The low-restriction exhaust and a Quad 4 made for a very noisy combination. I wish I had a nickel for every time someone asked me if I had a problem with my exhaust system, but in fact, it kept the same high noise level from the first day I drove the car. When I was sneaking home late at night after stretching my curfew a little far, I had to cruise down the block past my parents’ house, do a U-turn, then shut off the engine and coast to a stop in front of the house to not tip them off that I was coming back so late. While the exhaust was noisy, it didn’t have the artificial unmuffled note that a Civic with a coffee can muffler does today. Being a four cylinder, true dual exhaust was of course not possible, so a single pipe came from the exhaust manifold to a muffler on the left-rear of the car, then a pipe exited the front of that muffler, moved across the rear of the car under the trunk, and into a resonator that was half the length of the real muffler. This made it possible to have two tailpipes that actually emitted exhaust.
The Achieva had, in my opinion, a nicer interior than did its contemporary platform-mates, the Pontiac Grand Am and Buick Skylark. Where the Pontiac had shiny hard plastic on its dash, the Achieva had shiny soft plastic. As you can see from the photo to the right, the gauges were huge and very legible. Climate and audio controls fell right to hand, and the car had a fairly large glovebox. The seats were unfortunately quite flat, but since I was in my late teens/early 20s when I owned the car, they never bothered me. My SCX had a six-speaker stereo with a single-disc CD player that could really kick out some nice sound. I’m sure I would complain about that stereo today, but I loved it in 1994. My biggest complaint about the interior was that the car had no airbags, but instead used door-mounted passive restraints. The theory was that you could just leave the belt buckled at all times, then slide under them when entering the car. In practice, I just used them as regular seatbelts, but in an accident, there were cases where the door would fly open, and suddenly the occupants aren’t belted to anything. Later Achieva models had a redesigned dash with dual airbags, and reverted to the more conventional B-pillar mounted belts. The only positive of the door-mounted belts was that it made rear seat entry pretty easy.
The W41, aside from being noisy and course, was pretty darn quick. The engine pulled strongly all the way to its 7,000 RPM redline, and seemed to have a flat powerband. It’s telling that even today, 15 years later, the 2.4 liter Honda Accord does not match the W41′s power output from its 2.3 liters (yet the Accord does so at half the volume and harshness!) You could hit 60 mph just as second gear was running out of revs. Aside from the NVH problems that Quad 4 engines had, another reason GM no longer puts them into cars is that nearly every single one has had a head gasket failure. Some people like me get lucky and get a slow leak that is fairly easily remedied, while others experience catastrophic failure, with antifreeze going everywhere and a lot of smoke billowing from under the hood. Mine failed around 50,000 miles and was replaced for free under a “secret” GM warranty, in spite of the car being out of its 3 year/36,000 mile factory warranty.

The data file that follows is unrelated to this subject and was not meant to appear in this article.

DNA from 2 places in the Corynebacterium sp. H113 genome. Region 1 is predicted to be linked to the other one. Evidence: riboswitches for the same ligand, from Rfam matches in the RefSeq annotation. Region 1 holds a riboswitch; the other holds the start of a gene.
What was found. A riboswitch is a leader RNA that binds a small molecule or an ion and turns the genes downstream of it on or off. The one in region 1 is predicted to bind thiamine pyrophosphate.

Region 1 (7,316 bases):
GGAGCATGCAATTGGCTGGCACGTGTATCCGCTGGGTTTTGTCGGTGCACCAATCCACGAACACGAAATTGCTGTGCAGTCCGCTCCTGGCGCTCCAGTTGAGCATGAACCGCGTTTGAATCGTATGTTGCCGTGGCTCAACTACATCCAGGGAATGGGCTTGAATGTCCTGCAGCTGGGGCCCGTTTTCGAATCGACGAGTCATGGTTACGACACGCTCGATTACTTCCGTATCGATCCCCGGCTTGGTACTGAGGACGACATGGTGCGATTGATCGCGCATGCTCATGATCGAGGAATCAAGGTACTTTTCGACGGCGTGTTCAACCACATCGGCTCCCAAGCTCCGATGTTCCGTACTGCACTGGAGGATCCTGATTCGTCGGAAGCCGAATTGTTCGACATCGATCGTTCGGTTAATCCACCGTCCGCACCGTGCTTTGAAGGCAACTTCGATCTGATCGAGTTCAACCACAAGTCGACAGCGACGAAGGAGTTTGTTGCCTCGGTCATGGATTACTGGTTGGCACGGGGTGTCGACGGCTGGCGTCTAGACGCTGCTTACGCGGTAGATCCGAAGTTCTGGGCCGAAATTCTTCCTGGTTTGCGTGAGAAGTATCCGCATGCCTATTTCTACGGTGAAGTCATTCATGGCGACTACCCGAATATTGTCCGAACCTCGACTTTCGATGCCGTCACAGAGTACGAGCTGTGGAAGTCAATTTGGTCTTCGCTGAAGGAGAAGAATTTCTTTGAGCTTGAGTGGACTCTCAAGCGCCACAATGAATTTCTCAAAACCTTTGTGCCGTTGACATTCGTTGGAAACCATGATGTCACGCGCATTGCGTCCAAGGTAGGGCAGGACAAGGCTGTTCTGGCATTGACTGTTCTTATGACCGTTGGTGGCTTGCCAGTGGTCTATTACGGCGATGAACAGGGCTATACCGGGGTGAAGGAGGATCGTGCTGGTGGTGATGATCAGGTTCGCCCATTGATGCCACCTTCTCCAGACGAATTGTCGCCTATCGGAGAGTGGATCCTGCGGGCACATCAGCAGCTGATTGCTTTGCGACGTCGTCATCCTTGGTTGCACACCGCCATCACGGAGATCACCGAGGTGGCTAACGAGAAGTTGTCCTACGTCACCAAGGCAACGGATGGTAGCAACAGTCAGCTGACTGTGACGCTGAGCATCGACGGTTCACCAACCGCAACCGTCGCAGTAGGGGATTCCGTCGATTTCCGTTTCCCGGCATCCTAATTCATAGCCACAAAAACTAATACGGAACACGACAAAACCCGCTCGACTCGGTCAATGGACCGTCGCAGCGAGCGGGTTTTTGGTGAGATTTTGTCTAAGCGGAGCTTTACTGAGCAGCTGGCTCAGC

A particularly unique feature I haven’t spoken much about yet was the electronically adjustable suspension. While I was never able to find details on how this worked (in spite of my best friend’s persistence in asking), it had three pushbuttons on the far left side of the dash marked “Auto,” “Sport,” and “Soft.” Under the hood, there was no sign of it except for a few small wires going into the strut towers. I kept it on Auto 99% of the time, but it was definitely possible to feel a difference when the suspension was set to Sport; in that setting, every small bump on the road made its way to the passenger compartment. I’m guessing that of the surviving Achieva SCXs, very few still have a working electrical suspension.
Of course, I’ve both owned and driven many cars that were more reliable, more powerful, more comfortable, better looking, and more refined than my old Achieva SCX was, but I still have a special place in my heart for that car. Why is it that a guy who owns a 300 horsepower sport sedan still craves a noisy four cylinder compact car? I have no idea, but if I had the garage space, time, and money lying around, I’d be all over any opportunity to own another one. Unfortunately, I have none of the three, so the SCX just has to live in my memories.